It is possible to celebrate
-- without gaining weight --
this holiday season
By: David Luehr, M.D.
For many, the holidays are a time to get together with family, friends and loved ones -- to enjoy each otherís company and good cooking. All too often, however, ďgood cooking,Ē means high-fat holiday feasts, tempting homemade desserts and calorie-laden eggnog. With the increased food availability and festive atmosphere, it can be easy to lose sight of regular healthy eating habits and gain a few unwanted pounds during the six weeks between Thanksgiving and New Years.
This doesnít have to be you. There are ways to celebrate without gaining weight this holiday season.
Eat slowly. It sounds simple, but it works. Our bodies need about 20 minutes to realize that our stomach is satisfied. Also, by eating slowly, youíll probably actually eat less. Others at the table will be finished with their food and you will still have some on your plate. If youíre feeling full, stop eating.
Keep moving. Donít let your busy holiday schedule slow down your exercise routine. Make time for regular exercise -- even if it is just a daily walk. If the weather gets too cold for a walk, go to the mall and walk there. Rain or shine, itís recommended that we all walk 10,000 steps each day. You donít have to be responsible for counting these one by one. A pedometer is a device that counts your steps for you. Use one to monitor your activity level, not only during the holidays, but all year long.
Donít skip meals -- especially breakfast. Start the day with a healthy breakfast, preferably one containing some protein, which takes longer to digest and helps our bodies feel satisfied longer. Skipping meals not only slows down the bodyís metabolism, it also makes it much more likely that we will binge between meals when hunger overtakes us.
Donít deprive yourself. Itís no fun to munch on a spinach salad when everyone else is enjoying turkey with all the fixings. Indulge in small helpings of your very favorite high calorie or high fat foods. Just keep the portions small. For instance, you can let yourself have a bite or two of Aunt Nellyís homemade cheesecake; just donít eat a whole piece.
Donít try to start a new diet during the holidays. Itís just too tempting a time of year. If at all possible, wait to make weight loss your New Yearís resolution.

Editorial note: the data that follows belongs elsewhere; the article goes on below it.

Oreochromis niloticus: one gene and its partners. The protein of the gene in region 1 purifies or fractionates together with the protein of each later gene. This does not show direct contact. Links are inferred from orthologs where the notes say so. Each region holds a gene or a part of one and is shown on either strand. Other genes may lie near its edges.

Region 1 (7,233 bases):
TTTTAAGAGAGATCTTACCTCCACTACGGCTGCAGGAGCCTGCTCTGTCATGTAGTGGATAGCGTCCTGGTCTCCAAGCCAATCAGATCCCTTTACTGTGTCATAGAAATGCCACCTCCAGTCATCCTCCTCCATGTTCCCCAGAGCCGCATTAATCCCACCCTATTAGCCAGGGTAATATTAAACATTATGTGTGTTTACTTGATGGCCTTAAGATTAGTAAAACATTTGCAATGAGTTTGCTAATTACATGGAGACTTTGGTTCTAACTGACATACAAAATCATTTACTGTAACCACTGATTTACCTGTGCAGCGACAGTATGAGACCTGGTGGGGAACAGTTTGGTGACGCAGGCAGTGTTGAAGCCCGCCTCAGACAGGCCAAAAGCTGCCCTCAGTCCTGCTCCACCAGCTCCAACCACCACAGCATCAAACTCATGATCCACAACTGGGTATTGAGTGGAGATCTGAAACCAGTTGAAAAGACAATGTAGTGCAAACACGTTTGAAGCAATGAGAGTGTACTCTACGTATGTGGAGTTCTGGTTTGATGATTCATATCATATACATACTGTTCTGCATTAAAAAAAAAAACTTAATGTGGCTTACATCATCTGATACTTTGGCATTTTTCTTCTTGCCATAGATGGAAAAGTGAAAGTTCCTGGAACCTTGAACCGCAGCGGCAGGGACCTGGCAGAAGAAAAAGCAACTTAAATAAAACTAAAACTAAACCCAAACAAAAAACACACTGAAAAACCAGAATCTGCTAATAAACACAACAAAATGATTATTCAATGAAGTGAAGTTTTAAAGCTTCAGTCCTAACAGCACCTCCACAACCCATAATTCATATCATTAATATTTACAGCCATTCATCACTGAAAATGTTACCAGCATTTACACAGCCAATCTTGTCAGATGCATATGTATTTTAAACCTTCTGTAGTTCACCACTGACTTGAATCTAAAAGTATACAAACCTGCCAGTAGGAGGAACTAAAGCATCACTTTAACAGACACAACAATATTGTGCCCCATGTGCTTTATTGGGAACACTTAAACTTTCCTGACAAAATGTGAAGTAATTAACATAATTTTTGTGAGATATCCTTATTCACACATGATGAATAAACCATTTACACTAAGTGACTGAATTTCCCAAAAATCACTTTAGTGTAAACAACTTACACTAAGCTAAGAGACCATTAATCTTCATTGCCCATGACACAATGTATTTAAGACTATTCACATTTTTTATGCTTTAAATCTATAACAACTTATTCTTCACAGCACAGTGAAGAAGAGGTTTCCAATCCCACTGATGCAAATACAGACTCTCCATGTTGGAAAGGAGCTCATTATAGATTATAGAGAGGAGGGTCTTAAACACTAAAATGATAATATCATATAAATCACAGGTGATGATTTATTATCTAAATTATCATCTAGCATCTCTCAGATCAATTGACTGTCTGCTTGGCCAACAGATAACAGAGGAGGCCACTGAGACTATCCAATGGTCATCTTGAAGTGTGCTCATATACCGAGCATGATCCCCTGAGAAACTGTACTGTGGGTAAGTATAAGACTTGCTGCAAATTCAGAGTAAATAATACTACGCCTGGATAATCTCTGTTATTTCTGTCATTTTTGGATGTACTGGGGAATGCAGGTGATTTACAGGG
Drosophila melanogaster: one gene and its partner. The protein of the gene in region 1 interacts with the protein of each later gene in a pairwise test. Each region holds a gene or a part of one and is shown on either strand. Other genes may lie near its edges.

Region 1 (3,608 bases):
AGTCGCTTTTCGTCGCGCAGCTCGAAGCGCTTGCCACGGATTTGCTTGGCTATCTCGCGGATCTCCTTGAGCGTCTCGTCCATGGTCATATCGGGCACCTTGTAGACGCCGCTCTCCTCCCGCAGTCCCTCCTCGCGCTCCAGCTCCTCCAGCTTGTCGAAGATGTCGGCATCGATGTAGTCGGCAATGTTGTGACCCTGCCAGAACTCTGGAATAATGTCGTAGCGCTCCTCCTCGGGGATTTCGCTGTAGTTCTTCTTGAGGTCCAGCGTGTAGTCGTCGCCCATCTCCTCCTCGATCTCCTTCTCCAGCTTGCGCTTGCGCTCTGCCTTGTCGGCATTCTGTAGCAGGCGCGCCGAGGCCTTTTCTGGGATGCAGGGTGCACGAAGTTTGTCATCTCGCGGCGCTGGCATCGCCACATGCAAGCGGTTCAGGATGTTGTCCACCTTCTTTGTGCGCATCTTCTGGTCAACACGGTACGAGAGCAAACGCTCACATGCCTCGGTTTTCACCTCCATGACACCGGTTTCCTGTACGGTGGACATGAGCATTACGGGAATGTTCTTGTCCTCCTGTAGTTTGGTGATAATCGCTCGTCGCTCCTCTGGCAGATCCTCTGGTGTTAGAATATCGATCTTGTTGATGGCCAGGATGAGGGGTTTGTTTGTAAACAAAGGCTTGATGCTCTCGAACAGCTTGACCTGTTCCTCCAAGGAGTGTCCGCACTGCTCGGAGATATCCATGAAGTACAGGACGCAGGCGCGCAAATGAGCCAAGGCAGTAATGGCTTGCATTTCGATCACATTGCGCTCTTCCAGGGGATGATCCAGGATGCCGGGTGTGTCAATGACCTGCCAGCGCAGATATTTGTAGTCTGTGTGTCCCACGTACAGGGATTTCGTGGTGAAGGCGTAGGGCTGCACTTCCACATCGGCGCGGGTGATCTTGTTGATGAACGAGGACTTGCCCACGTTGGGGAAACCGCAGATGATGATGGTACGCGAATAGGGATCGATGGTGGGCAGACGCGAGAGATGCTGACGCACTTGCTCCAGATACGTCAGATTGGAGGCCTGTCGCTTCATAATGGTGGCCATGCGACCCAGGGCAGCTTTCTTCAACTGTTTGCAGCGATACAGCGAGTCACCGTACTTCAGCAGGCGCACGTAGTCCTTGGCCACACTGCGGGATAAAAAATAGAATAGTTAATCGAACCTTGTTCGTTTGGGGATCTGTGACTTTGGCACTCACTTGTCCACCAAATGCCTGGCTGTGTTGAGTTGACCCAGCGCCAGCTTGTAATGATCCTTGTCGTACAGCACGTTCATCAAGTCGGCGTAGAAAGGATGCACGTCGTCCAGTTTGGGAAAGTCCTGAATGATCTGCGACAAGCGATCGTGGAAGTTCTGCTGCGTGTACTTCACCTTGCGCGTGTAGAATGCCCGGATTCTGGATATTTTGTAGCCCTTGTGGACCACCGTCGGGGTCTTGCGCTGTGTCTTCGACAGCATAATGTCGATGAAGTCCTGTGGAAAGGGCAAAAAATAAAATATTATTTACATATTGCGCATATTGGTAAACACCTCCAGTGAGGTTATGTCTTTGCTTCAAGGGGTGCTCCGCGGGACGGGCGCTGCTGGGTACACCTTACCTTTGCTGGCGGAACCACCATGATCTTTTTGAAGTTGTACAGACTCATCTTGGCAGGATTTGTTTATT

Make smart choices. The white meat of the turkey has fewer calories than the dark meat, and the skin is full of fat. Go with white meat whenever possible. Gravy and butter add fat and calories to foods. Avoid them.† Before the big family meal, munch on the raw vegetable tray (avoid the high-fat dips) and youíll be less hungry later when confronted with the plate of mashed potatoes and gravy.
Take small helpings. There is literally more food available during the holidays -- at work, at home and at parties. Big meals abound, as do appetizers, desserts, cookies and potlucks. Youíll probably be eating more often than usual. So, donít fill your plate. Take a small helping of your favorite foods. Leave the rest. Remember, the next meal isnít that far off.
Drink liquids (especially water) during the day and with meals. Water can help the stomach feel full and it can also help to increase metabolism. Other drinks of choice include herbal teas, fat free milk and unsweetened fruit juice.
Limit alcohol intake. Alcohol can stimulate your appetite and reduce your willpower, making you more likely to go overboard. In addition, alcoholic beverages are often high in calorie content and low in nutritional value. That is, they provide you with nothing but empty calories.
Control your environment. If you are at a party with a buffet table filled with foods and desserts, position yourself on the other side of the room to avoid nibbling. At home, place cookies and bars out of sight to decrease temptation.
Plan ahead. If you have a big party on Saturday, watch what you eat during the earlier part of the week so youíll be able to indulge in that extra dessert and not feel so guilty. Donít starve yourself on the day of the big party, however. Instead, eat regular, healthy meals. Going to a holiday gathering when youíre extremely hungry will make you more likely to binge.
Itís always easier to gain weight than take it off. If you make a conscious effort to watch what you eat, control portions, exercise regularly and indulge in only your favorite high-calorie foods, you can keep weight gain in check during the next six weeks. By making healthy choices this holiday season, you may not have to worry about resolutions and losing that extra weight in the New Year.
Dr. Luehr is a board certified family practice physician at Raiter Clinic in Cloquet.